Psychology: It's missing

Its missing

By DR. BATYA L. LUDMAN
December 17, 2009 13:15
4 minute read.
toy car 88

toy car 88. (photo credit: )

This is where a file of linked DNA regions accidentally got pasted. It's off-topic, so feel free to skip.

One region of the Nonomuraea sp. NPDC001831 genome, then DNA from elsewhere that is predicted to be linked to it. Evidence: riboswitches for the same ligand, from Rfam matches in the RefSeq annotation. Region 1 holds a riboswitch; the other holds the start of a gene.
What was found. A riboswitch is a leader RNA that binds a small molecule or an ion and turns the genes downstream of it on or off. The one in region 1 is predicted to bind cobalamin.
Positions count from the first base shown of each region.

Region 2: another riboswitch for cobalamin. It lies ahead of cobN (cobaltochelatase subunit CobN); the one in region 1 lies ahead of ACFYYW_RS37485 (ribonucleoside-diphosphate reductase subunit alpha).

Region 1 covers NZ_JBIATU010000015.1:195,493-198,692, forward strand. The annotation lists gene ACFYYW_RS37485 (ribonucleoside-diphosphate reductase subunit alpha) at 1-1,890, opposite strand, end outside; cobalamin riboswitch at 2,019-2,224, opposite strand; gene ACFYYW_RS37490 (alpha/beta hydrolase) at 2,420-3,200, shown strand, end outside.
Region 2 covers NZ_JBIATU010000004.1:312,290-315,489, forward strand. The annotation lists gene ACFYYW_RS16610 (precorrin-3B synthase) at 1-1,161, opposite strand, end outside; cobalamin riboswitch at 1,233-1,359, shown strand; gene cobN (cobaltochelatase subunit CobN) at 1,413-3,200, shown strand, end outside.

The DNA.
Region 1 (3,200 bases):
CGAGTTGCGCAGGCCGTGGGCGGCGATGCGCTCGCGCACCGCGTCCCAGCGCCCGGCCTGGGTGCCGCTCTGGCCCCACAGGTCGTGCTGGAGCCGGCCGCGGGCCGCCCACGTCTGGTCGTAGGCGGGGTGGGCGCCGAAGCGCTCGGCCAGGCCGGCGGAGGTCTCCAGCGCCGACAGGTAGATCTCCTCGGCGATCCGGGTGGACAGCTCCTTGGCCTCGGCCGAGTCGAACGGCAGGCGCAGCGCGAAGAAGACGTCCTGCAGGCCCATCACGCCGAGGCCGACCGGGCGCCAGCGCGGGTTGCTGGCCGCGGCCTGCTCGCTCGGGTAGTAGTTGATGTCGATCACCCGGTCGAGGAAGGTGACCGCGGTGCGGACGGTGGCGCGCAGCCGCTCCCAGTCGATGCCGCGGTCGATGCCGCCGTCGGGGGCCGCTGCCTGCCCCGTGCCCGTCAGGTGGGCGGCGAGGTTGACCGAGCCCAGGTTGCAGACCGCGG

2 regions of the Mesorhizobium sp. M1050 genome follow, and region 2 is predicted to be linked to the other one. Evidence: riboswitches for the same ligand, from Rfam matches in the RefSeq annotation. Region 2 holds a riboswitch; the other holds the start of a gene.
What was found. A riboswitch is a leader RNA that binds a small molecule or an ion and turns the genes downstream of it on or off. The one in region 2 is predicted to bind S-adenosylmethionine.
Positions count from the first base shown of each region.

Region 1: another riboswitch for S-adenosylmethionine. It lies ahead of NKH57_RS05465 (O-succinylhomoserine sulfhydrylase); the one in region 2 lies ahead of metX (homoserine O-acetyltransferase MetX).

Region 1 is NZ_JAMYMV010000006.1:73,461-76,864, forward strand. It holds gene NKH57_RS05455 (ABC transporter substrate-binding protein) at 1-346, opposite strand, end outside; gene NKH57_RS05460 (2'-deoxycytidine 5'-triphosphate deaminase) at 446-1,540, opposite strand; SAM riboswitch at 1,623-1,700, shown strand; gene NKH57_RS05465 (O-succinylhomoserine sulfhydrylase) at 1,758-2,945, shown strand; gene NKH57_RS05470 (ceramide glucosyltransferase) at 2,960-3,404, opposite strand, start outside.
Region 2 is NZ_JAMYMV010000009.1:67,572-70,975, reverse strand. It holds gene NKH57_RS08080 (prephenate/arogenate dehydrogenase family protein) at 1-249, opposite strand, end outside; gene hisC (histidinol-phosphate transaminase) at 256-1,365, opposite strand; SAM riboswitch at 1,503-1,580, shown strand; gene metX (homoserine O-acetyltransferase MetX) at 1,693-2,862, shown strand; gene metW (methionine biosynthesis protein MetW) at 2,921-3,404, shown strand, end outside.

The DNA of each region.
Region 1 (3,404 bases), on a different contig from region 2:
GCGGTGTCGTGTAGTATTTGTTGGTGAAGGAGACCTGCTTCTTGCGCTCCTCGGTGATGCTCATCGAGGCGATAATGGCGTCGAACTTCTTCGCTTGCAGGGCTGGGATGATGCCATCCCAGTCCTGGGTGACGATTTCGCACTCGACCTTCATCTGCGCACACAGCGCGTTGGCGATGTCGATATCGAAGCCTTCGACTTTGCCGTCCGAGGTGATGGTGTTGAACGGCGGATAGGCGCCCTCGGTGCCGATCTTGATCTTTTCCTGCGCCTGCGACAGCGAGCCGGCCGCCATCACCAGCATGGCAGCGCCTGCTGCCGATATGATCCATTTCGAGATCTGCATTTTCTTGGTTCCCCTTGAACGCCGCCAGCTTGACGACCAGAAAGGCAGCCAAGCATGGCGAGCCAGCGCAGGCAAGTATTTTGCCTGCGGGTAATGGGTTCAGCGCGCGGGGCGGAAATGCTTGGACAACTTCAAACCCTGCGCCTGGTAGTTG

My nine-year-old son is constantly misplacing his belongings. Last week he came home crying because he left his bicycle outside, and when he went to get it it wasn't there. My husband saw his bike when he came home from work and decided to hide it from him in order to have him learn to be more responsible. So far it hasn't worked, because since then he has misplaced his key to the house and his homework notebook. We are desperate. - N.M. Jerusalem You raised several important issues and there are lots of reasons why children (and adults too) misplace their things. Does your son, for example, need lots of reminders? Is it that he cannot find his things? Does he not take care of his belongings or does he not put things away? It may very well be a combination of these factors so I'm going to make lots of suggestions and, as you know your child best, you can see what might best work for him. For starters, check that your son is actually listening to you, heard your request, knows what is expected of him and can follow directions. Ask him to rephrase what you have asked him to do. Don't ask him to do too many things at once or he will get distracted and nothing will get accomplished. Make a list and help him write things down if it will help remind him of what needs to be done. Reward him from time to time for following through on tasks with verbal praise and other incentives such as an extra TV show, a pizza date or even a Crembo. You should not have to constantly repeat yourself, and if he knows what is expected of him, he shouldn't really need any reminders. It is all in the training. Make sure your son understands the general rules of the house. Be clear and specific as to what is required. He should know, for instance, that everything has a "home" and we put things back as soon as we can and exactly where we found them when we are finished with them. Make sure, as the parent, that you do the same. If your son doesn't do what he was asked, let him know what he didn't do and show him what he needs to do. If you are consistent with ensuring that he follows through on what is asked and he knows the rules, you'll both save hours of frustration. We all need and thrive on routine. Make sure that your expectations are age appropriate. Even young children can participate in household chores and it is a wonderful way to instill the concept of "family," but be realistic in terms of what he should be able to do and remember. Children benefit most by learning that there are consequences to their actions. These can be both positive and negative. With time and with consequences, he will learn that there is inherent value in looking after your things. Your son can learn that by not putting his bike away, it can get stolen or he can lose riding privileges. He can also learn that by behaving responsibly, he is more likely to make you happy, be able to ride further or get new stickers for his helmet. It is important for children to learn to think about the consequences of actions, or of words spoken, long before they do or say something. Encourage your son not to procrastinate because he may (will likely) forget what he was supposed to do. Children are often overwhelmed by major projects. It is easiest to keep track of things when you set aside time each day or week to check, for example, that the room is cleaned and his backpack isn't growing mold from rotten food. Your son can learn to keep track of his things by making sure that he goes and returns with the same number of items. If he leaves with his backpack, lunch bag, raincoat and umbrella, he needs to come home with these four things at the end of the day. Teach your son to put away one set of toys, notebooks or the game he has been playing before taking out another. This helps create organization. If he has a play date, make sure they both clean up together before it is time for the friend to leave. If things have not been put away before bed, suggest he may have too many toys and put some away for a few days until he demonstrates that he can be more responsible for his own belongings. Help your son look after his belongings by keeping them clean, organized and well sorted. Have a well-designated space so that he knows just where everything goes. Color or picture coding will help keep various projects (crafts, game pieces, etc.) organized. Encourage your son to contribute to the purchase of toys by using some of his money or doing extra chores. If he helped buy it, he just may take better care of it. Just remember, the skills you are teaching him now will last him a lifetime. The writer is a licensed clinical psychologist in private practice in Ra'anana. www.drbatyaludman.com


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